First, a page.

Nutrition and gastrointestinal diseases


There are numerous roles for nutrients in various gastrointestinal diseases.

Bowel Motility
Calcium carbonate, niacin, and B vitamins reduce the frequency of bowel movements, and possibly vitamin A, while magnesium oxide, safflower oil, vitamin C, and lecithin increase bowel frequency. Diets high in fruit, bran, and vegetables increase bowel frequency, while diets high in protein, cheese, and sugar reduce bowel frequency. Other alterations in treatment include the mildly toxic atropic drugs (Lomotol, Modium) and Pepto Bismol. Kaopectate (pectin, bananas, apples) is probably the best treatment of diarrhea besides vitamins. Fiber is the most important treatment of irritable bowel syndrome (diarrhea and constipation) and has the additional effect of protection for the heart and cardio-vascular disease by reducing cholesterol.

Gall Bladder
Gall stones are a common occurrence in overweight, forty-year-old women. This predisposition is due to high estrogens in the diet i.e. dairy and meat (hormone injections). A diet high in vegetables may reduce gall bladder disease. Furthermore, patients with cholestosis (bile duct blockage) need more fat soluble vitamins, i.e. vitamin E, A, D and K. Methionine has been a useful therapy for cholestosis in some patients. Taurine, which conjugates bile may also have a role. Most large stones do not pass spontaneously, yet even large stones often remain asymptomatic for a long time. There are new techniques to dissolve them (chemical and ultrasound) to avoid surgery.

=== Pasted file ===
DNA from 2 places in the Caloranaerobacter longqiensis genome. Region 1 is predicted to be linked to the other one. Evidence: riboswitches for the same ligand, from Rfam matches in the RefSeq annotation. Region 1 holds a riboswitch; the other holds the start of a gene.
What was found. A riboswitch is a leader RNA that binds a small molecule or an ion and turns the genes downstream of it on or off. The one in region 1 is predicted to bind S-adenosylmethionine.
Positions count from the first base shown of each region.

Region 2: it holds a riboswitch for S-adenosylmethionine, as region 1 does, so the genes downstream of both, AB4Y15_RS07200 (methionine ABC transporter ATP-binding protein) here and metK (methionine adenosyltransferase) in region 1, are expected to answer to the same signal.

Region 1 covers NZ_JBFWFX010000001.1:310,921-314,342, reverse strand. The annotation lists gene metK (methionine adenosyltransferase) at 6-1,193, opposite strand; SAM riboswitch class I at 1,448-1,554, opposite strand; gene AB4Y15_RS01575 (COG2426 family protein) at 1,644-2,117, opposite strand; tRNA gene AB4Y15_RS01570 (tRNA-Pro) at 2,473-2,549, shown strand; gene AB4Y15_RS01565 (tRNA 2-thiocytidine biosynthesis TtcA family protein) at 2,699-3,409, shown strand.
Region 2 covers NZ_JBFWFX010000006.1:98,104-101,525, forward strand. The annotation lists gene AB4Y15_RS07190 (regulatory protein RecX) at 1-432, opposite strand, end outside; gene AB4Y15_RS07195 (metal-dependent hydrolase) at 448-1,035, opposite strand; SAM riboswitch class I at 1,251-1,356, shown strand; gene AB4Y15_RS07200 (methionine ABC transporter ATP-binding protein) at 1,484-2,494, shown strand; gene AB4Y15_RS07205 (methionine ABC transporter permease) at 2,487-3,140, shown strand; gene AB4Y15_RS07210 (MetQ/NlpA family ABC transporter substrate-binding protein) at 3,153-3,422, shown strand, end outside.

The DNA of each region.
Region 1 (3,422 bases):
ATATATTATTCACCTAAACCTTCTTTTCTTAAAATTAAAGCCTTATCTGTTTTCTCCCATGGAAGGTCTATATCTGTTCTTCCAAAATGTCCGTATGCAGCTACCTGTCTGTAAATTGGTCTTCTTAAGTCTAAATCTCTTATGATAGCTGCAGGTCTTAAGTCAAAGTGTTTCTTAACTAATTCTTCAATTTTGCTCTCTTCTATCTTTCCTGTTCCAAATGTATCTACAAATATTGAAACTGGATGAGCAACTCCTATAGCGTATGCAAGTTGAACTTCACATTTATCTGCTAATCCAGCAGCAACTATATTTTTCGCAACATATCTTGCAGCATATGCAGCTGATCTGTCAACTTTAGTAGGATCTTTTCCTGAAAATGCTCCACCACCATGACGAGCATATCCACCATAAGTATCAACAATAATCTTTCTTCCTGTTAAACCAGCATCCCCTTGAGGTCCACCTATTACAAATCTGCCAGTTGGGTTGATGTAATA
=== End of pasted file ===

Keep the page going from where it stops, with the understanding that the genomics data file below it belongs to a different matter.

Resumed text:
Crohn's Disease
This disease is an inflammation of the small intestine (ileum) is marked by potassium, magnesium, zinc, vitamin A, and thiamine deficiency. Crohn's may be marked by such severe malnutrition that parenteral feeding may be necessary. Antioxidants and the anti-inflammatory fish oil (EPA) may be other useful therapies for Crohn's disease. Primrose and saturated fat may increase inflammation.

Ulcerative Colitis
This inflammatory disease of the large bowel is treated like Crohn's. Yet, fish oil may increase bleeding and copper may be useful for anti-inflammatory effect. Antioxidants are extremely important for protection against the increased risk of cancer associated with ulcerative colitis.

High vegetable diets reduce the risk of appendicitis. Vitamin C and other antioxidants in vegetables-are probably responsible for the reduced risk.

Motion Sickness and Nausea
Ginger is helpful for motion sickness, as is the niacin flush (atropinescopalamine-like effect). Vitamin B6 has been used in certain preparations for treating nausea of pregnancy and may be deficient in patients with frequent nausea.

Chronic Hepatitis
This is due to the after effects of hepatitis B-virus or a drug toxicity. Rather than steroids, methionine and other antioxidants may be helpful.

Pancreatic diseases
Zinc is highly concentrated in the pancreas where it is depleted by alcoholism or any pancreatic disease. Low plasma zinc is the trademark for pancreatic disease. Folic acid also may be an important nutrient in healing the pancreas.

It is easy to interpret the above information to conclude that a proper diet and the supplementation of nutrients will help in reducing intestinal diseases. Treat your body, mind and spirit with the proper attention and you'll reap healthy dividends.


by Eric R Braverman, M.D.

Dr. Eric Braverman is director of a multi-specialty medical clinic and non-profit foundation in Princeton, New Jersey.

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